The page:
Facebook Facial Recognition: What They Plan To Do With Your PhotoCecily Kellogg
Facial recognition is featured in nearly every crime show these days; just last night I was watching an episode of the new show The Blacklist, and the FBI agents identified a young woman from a photo in mere moments.
But facial recognition is actually far more difficult than Hollywood makes it look, particularly in police departments. Facebook might be looking to change that.
This week, NPR took an in depth look at Facebook’s facial recognition software on the heels of the news in August that Facebook is considering uploading all of our profile photos into a facial recognition database. Which is slightly terrifying, naturally, but something most of us probably agreed to when we checked “accept” on the Terms of Service for our Facebook page. But we’re still a long way from a database of everyone, right? Maybe not, according to NPR.
Theoretically, every time you label faces by tagging a picture, you’re chipping away at those two big challenges for universal facial recognition. First, you’re helping to build a super-database of labeled faces. Second, you’re uploading multiple versions of each person’s face, which can improve a system’s accuracy.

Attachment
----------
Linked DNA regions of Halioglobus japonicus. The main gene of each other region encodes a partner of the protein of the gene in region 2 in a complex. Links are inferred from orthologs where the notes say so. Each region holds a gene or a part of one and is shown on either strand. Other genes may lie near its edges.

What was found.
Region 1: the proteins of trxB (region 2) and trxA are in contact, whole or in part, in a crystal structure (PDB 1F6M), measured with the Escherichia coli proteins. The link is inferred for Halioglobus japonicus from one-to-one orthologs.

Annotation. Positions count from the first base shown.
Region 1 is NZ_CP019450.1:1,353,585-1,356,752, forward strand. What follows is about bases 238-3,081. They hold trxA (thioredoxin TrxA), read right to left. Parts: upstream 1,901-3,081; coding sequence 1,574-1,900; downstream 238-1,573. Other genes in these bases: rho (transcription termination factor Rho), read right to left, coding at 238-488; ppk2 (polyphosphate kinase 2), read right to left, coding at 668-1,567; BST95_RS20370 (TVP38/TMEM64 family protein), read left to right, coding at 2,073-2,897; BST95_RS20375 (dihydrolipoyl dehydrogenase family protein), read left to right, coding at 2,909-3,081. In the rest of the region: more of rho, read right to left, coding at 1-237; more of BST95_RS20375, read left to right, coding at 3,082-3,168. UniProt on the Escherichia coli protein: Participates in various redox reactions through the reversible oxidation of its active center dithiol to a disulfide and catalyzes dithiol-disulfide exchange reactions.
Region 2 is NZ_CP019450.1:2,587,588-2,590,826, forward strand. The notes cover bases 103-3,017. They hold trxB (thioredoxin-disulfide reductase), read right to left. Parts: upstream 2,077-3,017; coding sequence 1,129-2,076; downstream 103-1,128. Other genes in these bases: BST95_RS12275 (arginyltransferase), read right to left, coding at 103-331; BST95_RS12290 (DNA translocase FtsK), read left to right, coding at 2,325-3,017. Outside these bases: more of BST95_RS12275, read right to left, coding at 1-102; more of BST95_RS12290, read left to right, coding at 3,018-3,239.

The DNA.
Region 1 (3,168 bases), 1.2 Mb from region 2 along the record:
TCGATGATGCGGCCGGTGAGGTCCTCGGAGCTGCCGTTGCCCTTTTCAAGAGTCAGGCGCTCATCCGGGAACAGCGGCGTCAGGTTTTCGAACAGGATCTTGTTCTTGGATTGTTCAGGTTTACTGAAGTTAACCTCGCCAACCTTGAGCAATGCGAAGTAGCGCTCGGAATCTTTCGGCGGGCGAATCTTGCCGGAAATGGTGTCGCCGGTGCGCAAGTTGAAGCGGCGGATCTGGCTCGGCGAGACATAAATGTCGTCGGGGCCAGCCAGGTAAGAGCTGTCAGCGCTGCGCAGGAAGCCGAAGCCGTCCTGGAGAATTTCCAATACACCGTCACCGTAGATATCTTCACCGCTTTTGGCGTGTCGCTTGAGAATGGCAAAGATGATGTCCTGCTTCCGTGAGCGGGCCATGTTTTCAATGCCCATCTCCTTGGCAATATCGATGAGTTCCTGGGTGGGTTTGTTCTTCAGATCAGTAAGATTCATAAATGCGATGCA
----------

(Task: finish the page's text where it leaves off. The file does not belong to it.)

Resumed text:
So, you probably got an email at the end of August with new Terms from Facebook, right? Well, that’s where they told us about the database, according to NBC.
Facebook is considering incorporating most of its 1 billion-plus members’ profile photos into its growing facial recognition database, expanding the scope of the social network’s controversial technology.
The possible move, which Facebook revealed in an update to its data use policy on Thursday, is intended to improve the performance of its “Tag Suggest” feature. The feature uses facial recognition technology to speed up the process of labeling or “tagging” friends and acquaintances who appear in photos posted on the network.
I have mixed feelings about this one. After all, there is already a massive digital database of most of us anyway at least those of us that have photo ID. But the photos we upload to Facebook are far more likely to help build a database of how we really look, with multiple images of each user.
What do you think? Is this a good plan, or yet another privacy violation by the world’s largest social media network? Oh, and you can always buy a t-shirt that is intended to confound Facebook…